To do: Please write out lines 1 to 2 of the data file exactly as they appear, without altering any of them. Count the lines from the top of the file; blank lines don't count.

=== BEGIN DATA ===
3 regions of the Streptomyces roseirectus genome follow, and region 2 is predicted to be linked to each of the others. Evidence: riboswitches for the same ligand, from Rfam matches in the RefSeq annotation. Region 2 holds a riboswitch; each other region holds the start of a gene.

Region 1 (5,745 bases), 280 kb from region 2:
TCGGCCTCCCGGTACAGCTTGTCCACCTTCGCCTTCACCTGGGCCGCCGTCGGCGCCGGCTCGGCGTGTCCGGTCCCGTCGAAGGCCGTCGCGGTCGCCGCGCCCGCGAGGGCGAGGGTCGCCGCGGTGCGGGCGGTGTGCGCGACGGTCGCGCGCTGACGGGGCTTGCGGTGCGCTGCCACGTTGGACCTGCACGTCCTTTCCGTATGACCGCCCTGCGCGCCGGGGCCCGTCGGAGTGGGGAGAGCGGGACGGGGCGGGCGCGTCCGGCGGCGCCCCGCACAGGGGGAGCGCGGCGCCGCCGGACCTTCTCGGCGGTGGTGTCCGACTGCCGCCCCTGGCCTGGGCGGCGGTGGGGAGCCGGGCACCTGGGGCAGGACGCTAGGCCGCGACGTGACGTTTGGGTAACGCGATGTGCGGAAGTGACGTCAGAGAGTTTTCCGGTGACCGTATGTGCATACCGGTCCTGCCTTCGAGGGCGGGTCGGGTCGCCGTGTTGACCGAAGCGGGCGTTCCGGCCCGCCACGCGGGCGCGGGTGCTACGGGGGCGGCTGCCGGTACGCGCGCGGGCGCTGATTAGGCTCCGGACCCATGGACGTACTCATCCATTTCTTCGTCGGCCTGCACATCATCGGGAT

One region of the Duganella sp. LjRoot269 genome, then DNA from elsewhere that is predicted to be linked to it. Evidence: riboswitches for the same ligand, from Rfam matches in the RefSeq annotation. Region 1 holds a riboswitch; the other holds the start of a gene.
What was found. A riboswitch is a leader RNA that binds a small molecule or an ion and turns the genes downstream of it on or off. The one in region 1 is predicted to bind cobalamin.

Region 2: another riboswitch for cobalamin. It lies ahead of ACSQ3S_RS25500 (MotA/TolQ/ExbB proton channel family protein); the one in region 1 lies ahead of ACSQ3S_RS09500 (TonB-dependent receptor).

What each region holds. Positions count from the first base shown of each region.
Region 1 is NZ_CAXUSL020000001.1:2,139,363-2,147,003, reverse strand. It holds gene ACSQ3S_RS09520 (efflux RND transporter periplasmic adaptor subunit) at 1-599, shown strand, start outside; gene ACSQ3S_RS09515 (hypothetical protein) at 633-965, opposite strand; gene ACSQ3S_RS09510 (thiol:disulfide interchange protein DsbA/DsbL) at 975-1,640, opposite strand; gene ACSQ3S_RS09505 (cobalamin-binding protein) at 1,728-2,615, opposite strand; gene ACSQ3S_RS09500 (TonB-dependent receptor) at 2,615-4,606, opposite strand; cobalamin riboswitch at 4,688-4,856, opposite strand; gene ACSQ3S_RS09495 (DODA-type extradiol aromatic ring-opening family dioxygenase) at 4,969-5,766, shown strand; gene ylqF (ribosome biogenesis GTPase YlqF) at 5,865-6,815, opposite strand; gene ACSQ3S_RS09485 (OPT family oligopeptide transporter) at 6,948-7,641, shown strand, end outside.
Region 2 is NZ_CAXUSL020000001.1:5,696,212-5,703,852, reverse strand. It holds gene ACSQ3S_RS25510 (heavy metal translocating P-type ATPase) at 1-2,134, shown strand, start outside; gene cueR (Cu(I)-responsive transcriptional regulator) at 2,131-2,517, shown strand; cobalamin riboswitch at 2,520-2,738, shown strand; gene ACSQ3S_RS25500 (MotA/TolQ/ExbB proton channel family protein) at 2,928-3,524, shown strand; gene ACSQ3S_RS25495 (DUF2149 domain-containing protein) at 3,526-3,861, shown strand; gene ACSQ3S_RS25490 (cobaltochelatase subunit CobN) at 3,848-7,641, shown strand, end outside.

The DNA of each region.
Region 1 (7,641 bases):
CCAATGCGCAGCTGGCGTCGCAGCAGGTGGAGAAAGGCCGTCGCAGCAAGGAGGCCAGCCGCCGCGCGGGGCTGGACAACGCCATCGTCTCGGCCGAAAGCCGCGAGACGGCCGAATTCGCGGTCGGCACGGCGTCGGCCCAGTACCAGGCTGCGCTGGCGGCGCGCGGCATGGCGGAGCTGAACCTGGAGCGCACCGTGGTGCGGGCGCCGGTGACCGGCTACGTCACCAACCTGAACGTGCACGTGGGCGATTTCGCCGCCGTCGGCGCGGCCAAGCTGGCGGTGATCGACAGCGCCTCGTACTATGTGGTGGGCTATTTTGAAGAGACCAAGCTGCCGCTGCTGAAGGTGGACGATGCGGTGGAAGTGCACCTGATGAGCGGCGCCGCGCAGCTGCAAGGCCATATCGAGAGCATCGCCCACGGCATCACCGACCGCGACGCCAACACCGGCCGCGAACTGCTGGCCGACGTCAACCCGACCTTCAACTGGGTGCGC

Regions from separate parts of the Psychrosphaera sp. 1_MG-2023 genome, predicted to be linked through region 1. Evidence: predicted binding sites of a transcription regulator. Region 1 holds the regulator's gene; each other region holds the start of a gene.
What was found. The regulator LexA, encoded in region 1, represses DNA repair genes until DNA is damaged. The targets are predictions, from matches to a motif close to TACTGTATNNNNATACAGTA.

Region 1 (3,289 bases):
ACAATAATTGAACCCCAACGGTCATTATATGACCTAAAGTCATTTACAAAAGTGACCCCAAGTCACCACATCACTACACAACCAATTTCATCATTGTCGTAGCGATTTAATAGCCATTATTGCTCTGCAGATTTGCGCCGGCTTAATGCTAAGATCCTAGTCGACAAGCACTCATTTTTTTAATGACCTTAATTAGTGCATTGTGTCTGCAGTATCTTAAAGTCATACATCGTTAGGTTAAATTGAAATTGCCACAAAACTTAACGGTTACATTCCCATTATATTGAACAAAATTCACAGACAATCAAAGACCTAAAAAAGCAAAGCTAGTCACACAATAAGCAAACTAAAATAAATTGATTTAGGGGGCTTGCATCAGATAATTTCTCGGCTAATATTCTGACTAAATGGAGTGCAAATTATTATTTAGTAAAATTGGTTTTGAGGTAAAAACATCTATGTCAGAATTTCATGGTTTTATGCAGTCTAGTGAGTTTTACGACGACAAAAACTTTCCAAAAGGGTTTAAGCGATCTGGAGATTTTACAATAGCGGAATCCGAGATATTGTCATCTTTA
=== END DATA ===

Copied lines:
3 regions of the Streptomyces roseirectus genome follow, and region 2 is predicted to be linked to each of the others. Evidence: riboswitches for the same ligand, from Rfam matches in the RefSeq annotation. Region 2 holds a riboswitch; each other region holds the start of a gene.

Region 1 (5,745 bases), 280 kb from region 2: